Guest blogger: Augusta Cole
With an inherent love for all things design and style paired with creative energy, extreme organization, and a drive for perfection, Augusta is a critical member of the Easton Events team in South Carolina. This senior planner's design-oriented focus, enthusiasm, and superb management skills make her an invaluable asset to clients. She's executed over 100 weddings, private social events, editorial photo shoots and executive level corporate programs.
With summer wedding season upon us, we thought it would be helpful to share some tips on hosting a successful al fresco soirée! Outdoor weddings are a highly desirable way to entertain and celebrate with guests, but they also pose potential challenges. That being said; strategic planning is important. Here are some key things to consider.
What to Consider for an Outdoor Tented Event:
1. No matter how tempting it may be, we only recommend using a clear top tent if you're getting married in a cooler month. Tents act like greenhouses so heat can build up even when it isn't particularly hot. For this reason, it's best to use them when the high is no more than 75 degrees.
2. Whenever possible, we suggest using pole tents (the ones that are reminiscent of a circus tent), because of their pretty and high roofline. This type of tent looks great from both the exterior and interior. There are new pole tents made from sailcloth that have become available. Their poles consist of wood — they have more of a "natural" feel — so they offer a great new option for tented weddings.
3. Frame tents offer a little more flexibility than pole tents so they're ideal for areas where other tents options wouldn't work. For example, they can be placed adjacent to buildings, they can be erected on hard surfaces with water barrels and they even work for properties that don't allow for the deep staking of a pole tent. A frame tent has low ceilings and exposed framework so ideally you want one with a material liner.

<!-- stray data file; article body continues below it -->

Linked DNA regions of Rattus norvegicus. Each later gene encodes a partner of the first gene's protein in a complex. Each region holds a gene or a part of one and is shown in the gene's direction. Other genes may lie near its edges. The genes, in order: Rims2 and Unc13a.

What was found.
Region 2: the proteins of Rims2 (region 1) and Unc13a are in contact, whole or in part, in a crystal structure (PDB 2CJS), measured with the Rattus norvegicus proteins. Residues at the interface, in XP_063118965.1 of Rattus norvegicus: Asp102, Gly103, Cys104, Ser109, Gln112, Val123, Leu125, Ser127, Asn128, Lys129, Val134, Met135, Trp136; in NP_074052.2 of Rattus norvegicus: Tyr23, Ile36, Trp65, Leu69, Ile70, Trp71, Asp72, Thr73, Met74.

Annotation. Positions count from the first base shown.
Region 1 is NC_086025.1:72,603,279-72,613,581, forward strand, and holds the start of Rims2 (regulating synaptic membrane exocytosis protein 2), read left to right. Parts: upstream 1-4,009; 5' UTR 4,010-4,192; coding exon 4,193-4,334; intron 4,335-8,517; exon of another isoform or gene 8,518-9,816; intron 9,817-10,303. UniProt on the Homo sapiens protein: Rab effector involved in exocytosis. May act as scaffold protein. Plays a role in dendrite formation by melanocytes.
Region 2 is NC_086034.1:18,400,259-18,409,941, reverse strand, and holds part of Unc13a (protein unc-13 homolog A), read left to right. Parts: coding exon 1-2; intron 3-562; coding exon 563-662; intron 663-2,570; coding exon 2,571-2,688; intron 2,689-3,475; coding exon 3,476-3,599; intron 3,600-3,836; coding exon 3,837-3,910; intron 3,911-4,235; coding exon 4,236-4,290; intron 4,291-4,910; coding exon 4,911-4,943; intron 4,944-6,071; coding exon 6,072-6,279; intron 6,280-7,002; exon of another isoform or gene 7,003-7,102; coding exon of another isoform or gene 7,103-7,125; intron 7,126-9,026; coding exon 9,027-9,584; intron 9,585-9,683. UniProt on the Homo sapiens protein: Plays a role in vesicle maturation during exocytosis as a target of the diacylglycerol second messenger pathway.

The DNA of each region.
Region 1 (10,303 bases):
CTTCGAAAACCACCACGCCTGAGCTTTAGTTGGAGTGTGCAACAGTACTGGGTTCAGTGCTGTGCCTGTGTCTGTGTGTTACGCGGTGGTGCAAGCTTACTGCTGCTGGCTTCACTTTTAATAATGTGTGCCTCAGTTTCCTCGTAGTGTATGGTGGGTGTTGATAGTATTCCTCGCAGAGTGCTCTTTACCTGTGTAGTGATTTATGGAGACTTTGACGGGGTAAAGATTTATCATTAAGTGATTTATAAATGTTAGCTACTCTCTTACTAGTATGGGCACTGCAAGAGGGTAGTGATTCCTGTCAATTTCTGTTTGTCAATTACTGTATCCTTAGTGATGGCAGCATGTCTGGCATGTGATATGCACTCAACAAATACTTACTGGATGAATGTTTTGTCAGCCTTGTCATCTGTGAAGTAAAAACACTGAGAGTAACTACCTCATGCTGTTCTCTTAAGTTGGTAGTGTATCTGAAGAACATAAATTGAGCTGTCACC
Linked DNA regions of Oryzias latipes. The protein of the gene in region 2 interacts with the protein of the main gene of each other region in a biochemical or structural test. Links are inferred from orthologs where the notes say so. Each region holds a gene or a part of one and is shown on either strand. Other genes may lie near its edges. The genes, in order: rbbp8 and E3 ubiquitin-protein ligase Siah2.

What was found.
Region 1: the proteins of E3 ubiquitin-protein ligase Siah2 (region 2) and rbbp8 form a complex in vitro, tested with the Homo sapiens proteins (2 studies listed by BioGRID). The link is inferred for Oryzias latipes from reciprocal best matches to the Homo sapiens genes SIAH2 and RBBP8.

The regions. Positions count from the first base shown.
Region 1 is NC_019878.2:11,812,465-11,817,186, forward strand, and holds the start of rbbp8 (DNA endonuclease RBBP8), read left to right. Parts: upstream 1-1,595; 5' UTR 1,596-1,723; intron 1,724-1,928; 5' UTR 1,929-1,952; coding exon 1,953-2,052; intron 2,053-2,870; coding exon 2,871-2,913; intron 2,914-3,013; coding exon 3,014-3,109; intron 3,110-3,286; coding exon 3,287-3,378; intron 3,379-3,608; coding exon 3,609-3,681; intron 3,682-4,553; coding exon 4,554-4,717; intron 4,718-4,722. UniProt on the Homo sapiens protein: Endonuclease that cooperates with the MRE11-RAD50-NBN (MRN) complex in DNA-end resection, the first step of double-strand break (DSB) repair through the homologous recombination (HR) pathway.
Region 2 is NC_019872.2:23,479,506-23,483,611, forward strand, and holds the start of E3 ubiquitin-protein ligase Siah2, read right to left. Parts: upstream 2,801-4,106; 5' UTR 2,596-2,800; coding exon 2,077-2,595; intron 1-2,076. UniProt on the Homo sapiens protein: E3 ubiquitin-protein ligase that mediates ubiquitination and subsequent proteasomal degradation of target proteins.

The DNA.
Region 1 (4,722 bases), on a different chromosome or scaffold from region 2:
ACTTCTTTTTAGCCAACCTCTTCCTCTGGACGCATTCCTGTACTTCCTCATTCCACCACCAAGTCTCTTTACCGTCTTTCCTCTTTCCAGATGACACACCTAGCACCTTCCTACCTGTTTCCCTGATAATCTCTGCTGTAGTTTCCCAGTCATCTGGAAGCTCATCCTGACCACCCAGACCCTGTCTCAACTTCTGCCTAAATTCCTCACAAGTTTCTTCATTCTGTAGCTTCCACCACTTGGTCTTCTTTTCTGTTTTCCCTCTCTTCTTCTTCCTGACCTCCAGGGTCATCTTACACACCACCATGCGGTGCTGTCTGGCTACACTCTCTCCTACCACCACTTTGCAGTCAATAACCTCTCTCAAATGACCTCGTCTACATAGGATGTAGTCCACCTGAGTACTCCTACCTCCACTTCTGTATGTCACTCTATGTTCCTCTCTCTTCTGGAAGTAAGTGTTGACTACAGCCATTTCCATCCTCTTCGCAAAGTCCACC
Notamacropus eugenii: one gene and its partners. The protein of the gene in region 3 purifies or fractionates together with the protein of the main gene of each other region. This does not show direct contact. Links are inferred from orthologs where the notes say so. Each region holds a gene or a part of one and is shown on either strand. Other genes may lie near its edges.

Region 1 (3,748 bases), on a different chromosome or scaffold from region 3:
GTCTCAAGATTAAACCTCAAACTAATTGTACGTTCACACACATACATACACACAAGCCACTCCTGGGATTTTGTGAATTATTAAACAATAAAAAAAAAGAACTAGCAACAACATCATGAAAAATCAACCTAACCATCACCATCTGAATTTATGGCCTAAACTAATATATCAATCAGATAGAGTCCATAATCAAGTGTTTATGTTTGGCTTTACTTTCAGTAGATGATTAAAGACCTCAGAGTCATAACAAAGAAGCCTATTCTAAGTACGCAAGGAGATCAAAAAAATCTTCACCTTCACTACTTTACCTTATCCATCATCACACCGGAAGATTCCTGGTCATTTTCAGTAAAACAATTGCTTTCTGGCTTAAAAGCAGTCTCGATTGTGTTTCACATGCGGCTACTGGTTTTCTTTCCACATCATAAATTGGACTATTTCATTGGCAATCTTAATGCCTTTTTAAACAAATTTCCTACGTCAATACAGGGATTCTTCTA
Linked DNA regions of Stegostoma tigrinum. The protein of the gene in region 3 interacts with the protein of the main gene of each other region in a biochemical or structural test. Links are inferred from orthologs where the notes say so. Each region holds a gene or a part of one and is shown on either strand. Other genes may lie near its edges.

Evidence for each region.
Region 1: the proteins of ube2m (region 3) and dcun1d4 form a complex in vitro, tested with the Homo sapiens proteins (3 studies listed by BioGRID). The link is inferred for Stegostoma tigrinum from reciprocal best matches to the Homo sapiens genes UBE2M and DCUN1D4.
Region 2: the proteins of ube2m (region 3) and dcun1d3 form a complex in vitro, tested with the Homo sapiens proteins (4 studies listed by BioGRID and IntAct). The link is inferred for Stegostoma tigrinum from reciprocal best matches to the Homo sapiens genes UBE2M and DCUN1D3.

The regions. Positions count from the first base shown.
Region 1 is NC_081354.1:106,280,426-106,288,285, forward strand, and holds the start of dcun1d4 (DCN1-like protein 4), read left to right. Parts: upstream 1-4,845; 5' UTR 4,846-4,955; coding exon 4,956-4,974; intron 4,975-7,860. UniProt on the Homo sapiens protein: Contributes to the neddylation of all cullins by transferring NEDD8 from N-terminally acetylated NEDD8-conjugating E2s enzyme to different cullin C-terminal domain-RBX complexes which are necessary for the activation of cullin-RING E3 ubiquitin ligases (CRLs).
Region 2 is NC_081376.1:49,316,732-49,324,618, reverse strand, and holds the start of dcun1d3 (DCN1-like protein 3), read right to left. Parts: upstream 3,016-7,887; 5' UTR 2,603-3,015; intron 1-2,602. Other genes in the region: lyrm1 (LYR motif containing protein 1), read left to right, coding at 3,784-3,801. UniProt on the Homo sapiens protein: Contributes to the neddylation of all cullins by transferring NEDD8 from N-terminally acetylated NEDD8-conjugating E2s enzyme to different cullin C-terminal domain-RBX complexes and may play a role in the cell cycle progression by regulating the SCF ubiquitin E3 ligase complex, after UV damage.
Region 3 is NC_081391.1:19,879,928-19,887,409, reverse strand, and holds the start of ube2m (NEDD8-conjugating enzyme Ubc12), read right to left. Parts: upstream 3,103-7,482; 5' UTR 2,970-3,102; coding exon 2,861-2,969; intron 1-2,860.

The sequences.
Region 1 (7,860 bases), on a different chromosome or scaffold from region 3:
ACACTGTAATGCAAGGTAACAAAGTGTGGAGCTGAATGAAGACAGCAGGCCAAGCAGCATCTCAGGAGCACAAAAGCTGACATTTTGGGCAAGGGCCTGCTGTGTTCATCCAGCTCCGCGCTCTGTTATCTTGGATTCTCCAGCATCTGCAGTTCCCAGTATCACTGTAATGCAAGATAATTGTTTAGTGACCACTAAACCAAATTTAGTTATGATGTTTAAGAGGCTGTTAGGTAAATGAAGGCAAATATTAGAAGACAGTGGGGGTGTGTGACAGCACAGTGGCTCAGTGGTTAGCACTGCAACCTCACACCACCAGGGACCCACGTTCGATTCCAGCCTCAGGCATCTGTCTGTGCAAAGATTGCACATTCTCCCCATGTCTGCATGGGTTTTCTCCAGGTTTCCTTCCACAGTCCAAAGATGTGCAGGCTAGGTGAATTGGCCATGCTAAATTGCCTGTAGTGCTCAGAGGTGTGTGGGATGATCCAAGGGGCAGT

Hosting Your Wedding at Home:
4. Don’t forget to think through where the wait staff will change and what restrooms they will use. If you are hosting a wedding of 200 guests, you can have 30 to 50 additional staff people who are working the event. One easy solution is to rent some coat racks for the catering tent so that staffers can hang their things.
5. You will also need to consider your band and vendor needs. You likely will need a band tent and a vendor tent. Most bands require by contract that they have a separate space to rest and gather so a 10’ x 10’ or 10’ x 15’ tent would be ideal. All of your other vendors need someplace to put their things so having another tent of the same size to accommodate them is a good idea. Ideally, you should tuck these small tents behind a solid sidewall or draped wall of the main tent to hide them from your guests’ experience.
6. Additionally, you'll have to develop a game plan for where staff members and vendors will park their vehicles. Logistically speaking, vendors will want to park as close to the reception site as possible, so it is important to give specific instruction as to where you would strategically like their vehicles to be parked to avoid a sea of cars in clear view of your event!
Outdoor Décor and Lighting:
7. Your pretty floral arrangements shouldn't sit in direct sunlight for more than an hour before guests arrive. so leave your cocktail florals and any other outdoor arrangements tucked inside the tent until 30 – 60 minutes before guests arrive.